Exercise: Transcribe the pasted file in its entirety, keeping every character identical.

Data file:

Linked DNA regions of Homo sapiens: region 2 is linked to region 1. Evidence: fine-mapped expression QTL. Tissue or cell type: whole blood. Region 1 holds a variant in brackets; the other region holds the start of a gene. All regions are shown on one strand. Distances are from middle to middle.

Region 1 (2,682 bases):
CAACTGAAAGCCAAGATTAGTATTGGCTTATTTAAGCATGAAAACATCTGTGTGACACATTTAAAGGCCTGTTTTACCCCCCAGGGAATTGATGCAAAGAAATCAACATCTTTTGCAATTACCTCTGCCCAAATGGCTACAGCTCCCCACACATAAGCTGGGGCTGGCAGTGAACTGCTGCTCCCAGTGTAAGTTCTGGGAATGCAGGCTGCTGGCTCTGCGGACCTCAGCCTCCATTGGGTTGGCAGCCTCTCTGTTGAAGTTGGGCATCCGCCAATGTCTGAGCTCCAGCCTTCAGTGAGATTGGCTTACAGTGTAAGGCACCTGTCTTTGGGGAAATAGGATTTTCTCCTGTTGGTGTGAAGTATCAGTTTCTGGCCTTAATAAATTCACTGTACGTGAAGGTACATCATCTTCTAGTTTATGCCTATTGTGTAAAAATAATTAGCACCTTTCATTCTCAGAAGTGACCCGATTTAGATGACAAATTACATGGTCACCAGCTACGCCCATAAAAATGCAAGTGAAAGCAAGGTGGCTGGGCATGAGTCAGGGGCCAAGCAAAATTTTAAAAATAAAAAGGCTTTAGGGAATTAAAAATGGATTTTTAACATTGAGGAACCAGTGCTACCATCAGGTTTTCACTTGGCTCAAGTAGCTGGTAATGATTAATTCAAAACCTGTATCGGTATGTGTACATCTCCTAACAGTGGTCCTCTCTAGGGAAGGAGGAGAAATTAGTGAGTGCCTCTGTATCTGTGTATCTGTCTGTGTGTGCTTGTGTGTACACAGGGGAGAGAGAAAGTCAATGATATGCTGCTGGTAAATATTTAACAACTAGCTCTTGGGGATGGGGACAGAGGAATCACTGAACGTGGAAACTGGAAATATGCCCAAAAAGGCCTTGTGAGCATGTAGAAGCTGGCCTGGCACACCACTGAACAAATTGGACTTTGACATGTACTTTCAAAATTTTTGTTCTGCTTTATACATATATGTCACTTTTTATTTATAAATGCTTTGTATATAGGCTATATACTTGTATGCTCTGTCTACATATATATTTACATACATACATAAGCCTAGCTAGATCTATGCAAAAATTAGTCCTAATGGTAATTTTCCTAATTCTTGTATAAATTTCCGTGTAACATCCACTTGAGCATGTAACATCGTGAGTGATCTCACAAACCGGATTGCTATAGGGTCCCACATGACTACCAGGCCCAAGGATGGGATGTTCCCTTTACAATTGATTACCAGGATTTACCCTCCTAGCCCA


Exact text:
Linked DNA regions of Homo sapiens: region 2 is linked to region 1. Evidence: fine-mapped expression QTL. Tissue or cell type: whole blood. Region 1 holds a variant in brackets; the other region holds the start of a gene. All regions are shown on one strand. Distances are from middle to middle.

Region 1 (2,682 bases):
CAACTGAAAGCCAAGATTAGTATTGGCTTATTTAAGCATGAAAACATCTGTGTGACACATTTAAAGGCCTGTTTTACCCCCCAGGGAATTGATGCAAAGAAATCAACATCTTTTGCAATTACCTCTGCCCAAATGGCTACAGCTCCCCACACATAAGCTGGGGCTGGCAGTGAACTGCTGCTCCCAGTGTAAGTTCTGGGAATGCAGGCTGCTGGCTCTGCGGACCTCAGCCTCCATTGGGTTGGCAGCCTCTCTGTTGAAGTTGGGCATCCGCCAATGTCTGAGCTCCAGCCTTCAGTGAGATTGGCTTACAGTGTAAGGCACCTGTCTTTGGGGAAATAGGATTTTCTCCTGTTGGTGTGAAGTATCAGTTTCTGGCCTTAATAAATTCACTGTACGTGAAGGTACATCATCTTCTAGTTTATGCCTATTGTGTAAAAATAATTAGCACCTTTCATTCTCAGAAGTGACCCGATTTAGATGACAAATTACATGGTCACCAGCTACGCCCATAAAAATGCAAGTGAAAGCAAGGTGGCTGGGCATGAGTCAGGGGCCAAGCAAAATTTTAAAAATAAAAAGGCTTTAGGGAATTAAAAATGGATTTTTAACATTGAGGAACCAGTGCTACCATCAGGTTTTCACTTGGCTCAAGTAGCTGGTAATGATTAATTCAAAACCTGTATCGGTATGTGTACATCTCCTAACAGTGGTCCTCTCTAGGGAAGGAGGAGAAATTAGTGAGTGCCTCTGTATCTGTGTATCTGTCTGTGTGTGCTTGTGTGTACACAGGGGAGAGAGAAAGTCAATGATATGCTGCTGGTAAATATTTAACAACTAGCTCTTGGGGATGGGGACAGAGGAATCACTGAACGTGGAAACTGGAAATATGCCCAAAAAGGCCTTGTGAGCATGTAGAAGCTGGCCTGGCACACCACTGAACAAATTGGACTTTGACATGTACTTTCAAAATTTTTGTTCTGCTTTATACATATATGTCACTTTTTATTTATAAATGCTTTGTATATAGGCTATATACTTGTATGCTCTGTCTACATATATATTTACATACATACATAAGCCTAGCTAGATCTATGCAAAAATTAGTCCTAATGGTAATTTTCCTAATTCTTGTATAAATTTCCGTGTAACATCCACTTGAGCATGTAACATCGTGAGTGATCTCACAAACCGGATTGCTATAGGGTCCCACATGACTACCAGGCCCAAGGATGGGATGTTCCCTTTACAATTGATTACCAGGATTTACCCTCCTAGCCCA